and Australian University students, is to assess student technology-based stress and coping from
the adolescent perspective. Resilience to stress may be achieved by understanding what today's
generation of Australian students are doing in terms of using technology, how frequently they are
using particular technology-based coping methods, who they are using technology-based coping
methods with, why they are using particular methods, suggestions regarding how they view
technology can help them to cope with stress, how it is making them feel when they use particular
methods and whether parenting style appears to have an impact on their level of technology use
for year 11 and 12 students. Investigating ways in which they presently use technology to cope
potentially increases adolescent physical and mental health in relation to stress (Finkelstein et al,
2007; Frydenberg, 2008). Because year 11 and 12 adolescent students are living in an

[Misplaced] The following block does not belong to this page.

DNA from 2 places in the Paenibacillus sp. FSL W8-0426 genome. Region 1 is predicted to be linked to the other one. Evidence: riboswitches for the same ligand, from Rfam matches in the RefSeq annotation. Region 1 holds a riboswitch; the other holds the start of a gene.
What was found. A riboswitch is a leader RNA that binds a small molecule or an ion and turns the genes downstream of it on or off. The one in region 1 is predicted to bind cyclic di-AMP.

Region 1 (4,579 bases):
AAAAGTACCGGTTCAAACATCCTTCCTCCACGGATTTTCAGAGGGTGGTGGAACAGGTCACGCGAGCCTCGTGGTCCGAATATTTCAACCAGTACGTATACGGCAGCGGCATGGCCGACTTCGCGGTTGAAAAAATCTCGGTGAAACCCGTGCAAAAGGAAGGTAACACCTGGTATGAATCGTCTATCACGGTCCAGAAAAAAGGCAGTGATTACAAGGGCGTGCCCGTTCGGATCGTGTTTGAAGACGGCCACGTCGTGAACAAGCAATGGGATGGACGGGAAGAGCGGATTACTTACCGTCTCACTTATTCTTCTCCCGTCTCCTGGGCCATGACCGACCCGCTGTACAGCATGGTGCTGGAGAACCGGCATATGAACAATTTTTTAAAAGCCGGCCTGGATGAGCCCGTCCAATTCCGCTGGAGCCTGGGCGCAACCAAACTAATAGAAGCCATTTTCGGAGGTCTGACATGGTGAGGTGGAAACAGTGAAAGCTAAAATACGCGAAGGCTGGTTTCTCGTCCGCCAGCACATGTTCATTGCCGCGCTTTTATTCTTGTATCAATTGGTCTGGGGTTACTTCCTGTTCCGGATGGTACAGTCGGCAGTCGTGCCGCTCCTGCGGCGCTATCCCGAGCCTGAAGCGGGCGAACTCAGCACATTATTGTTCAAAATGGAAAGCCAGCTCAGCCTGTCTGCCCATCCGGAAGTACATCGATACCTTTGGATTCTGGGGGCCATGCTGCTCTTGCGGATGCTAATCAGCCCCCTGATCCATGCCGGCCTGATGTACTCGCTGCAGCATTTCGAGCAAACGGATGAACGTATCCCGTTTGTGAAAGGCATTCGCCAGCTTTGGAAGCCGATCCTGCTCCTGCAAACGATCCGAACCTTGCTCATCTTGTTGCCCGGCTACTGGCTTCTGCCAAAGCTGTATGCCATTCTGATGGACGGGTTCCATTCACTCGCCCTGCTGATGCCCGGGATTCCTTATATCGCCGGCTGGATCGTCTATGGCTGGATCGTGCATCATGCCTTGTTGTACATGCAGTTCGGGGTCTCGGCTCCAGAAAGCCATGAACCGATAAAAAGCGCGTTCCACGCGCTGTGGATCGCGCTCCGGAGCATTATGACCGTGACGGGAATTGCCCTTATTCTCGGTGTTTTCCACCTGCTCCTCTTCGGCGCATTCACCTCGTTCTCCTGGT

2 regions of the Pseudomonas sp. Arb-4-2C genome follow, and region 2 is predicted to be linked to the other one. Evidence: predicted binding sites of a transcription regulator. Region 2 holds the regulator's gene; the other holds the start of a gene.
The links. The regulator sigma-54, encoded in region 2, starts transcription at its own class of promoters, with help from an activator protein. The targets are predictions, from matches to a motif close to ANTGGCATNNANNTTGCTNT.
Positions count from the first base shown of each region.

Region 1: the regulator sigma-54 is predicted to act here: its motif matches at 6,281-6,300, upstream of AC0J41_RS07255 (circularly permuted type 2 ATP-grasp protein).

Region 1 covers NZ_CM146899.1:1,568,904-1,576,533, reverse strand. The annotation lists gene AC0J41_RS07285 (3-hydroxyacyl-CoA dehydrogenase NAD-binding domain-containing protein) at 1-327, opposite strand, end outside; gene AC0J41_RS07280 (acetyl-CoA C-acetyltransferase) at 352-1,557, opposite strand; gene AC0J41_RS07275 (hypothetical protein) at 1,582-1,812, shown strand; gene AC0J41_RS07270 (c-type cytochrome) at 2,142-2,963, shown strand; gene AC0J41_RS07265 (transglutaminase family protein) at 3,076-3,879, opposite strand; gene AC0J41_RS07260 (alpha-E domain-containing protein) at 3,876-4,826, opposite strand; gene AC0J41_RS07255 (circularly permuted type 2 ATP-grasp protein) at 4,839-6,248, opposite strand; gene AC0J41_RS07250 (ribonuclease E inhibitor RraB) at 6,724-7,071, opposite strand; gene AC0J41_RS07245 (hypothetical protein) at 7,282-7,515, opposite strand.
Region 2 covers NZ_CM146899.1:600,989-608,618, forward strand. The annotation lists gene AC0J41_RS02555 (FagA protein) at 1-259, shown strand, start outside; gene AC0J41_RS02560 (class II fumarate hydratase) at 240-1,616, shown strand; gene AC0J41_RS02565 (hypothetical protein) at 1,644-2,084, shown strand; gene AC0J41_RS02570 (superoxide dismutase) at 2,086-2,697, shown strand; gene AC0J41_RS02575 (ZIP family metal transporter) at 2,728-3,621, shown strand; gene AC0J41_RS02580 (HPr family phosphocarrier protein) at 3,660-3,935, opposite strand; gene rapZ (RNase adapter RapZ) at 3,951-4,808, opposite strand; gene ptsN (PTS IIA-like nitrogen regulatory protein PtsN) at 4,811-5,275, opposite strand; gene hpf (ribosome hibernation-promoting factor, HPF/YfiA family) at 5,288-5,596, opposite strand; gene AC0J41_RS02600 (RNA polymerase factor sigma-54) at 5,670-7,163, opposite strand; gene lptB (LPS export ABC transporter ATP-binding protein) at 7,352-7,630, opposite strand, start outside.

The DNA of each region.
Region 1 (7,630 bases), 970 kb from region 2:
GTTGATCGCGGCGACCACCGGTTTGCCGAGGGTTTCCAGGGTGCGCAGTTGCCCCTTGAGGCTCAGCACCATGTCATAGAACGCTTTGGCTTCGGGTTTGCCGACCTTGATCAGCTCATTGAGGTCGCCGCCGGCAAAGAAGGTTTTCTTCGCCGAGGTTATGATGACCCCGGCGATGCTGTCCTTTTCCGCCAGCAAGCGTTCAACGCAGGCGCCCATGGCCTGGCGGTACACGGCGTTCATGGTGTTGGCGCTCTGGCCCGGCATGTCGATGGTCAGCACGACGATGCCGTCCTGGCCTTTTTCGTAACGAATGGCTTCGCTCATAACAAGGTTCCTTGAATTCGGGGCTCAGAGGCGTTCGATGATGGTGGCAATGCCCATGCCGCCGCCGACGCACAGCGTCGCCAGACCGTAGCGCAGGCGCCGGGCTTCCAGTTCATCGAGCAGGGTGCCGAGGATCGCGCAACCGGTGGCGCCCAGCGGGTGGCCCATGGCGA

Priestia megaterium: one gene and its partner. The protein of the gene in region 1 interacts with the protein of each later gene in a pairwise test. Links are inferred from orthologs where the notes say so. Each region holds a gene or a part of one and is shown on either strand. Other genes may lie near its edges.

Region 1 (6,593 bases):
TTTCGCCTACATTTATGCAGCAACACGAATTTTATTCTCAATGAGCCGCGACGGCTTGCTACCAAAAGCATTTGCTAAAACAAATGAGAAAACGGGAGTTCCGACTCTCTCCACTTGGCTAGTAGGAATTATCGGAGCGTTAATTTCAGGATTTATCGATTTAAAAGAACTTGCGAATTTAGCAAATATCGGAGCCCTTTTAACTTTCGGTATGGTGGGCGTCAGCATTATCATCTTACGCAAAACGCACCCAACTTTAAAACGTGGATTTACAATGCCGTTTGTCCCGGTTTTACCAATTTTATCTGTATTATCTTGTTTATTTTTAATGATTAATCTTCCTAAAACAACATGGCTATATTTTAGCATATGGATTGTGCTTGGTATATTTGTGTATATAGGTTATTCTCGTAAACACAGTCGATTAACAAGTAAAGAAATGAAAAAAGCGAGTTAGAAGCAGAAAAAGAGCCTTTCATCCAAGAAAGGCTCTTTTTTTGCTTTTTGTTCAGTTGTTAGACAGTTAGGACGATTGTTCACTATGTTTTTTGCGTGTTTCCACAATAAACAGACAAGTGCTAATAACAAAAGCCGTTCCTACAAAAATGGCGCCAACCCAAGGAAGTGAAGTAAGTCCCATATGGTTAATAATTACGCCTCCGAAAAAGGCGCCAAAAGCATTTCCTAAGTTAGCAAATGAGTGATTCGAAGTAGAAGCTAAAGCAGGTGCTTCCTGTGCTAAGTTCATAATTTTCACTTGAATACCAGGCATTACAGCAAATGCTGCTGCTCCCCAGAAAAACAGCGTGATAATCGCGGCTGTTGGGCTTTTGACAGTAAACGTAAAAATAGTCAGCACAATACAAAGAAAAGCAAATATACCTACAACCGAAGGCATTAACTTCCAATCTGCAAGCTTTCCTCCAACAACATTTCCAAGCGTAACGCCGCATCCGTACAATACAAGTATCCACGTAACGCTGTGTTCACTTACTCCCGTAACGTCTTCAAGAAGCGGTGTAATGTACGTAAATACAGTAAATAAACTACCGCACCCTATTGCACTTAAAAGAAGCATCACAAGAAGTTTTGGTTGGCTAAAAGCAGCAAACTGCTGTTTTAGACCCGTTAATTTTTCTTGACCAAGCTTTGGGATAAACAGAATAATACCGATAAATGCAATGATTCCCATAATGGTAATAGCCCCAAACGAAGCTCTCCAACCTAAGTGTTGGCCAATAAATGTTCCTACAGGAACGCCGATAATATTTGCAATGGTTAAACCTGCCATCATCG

increasingly stressful and technological era, it makes sense to initiate an investigation with stress
and coping in relation to technology use and the efficacy of technological and non-technological
methods of coping with the stress.
1.4 Adolescent/Young Adult Coping
Methods of coping are the specific behavioural tools by which an individual may overcome
adversity, disadvantage or disability without correcting or eliminating the underlying condition
(Frydenberg, 2008). In the past, coping was viewed as a reactive strategy to be used once stress
had been experienced (Greenglass, 2002). Proactive adolescent coping, however, differs from
traditional methods of coping. According to researchers, traditional coping tends to be reactive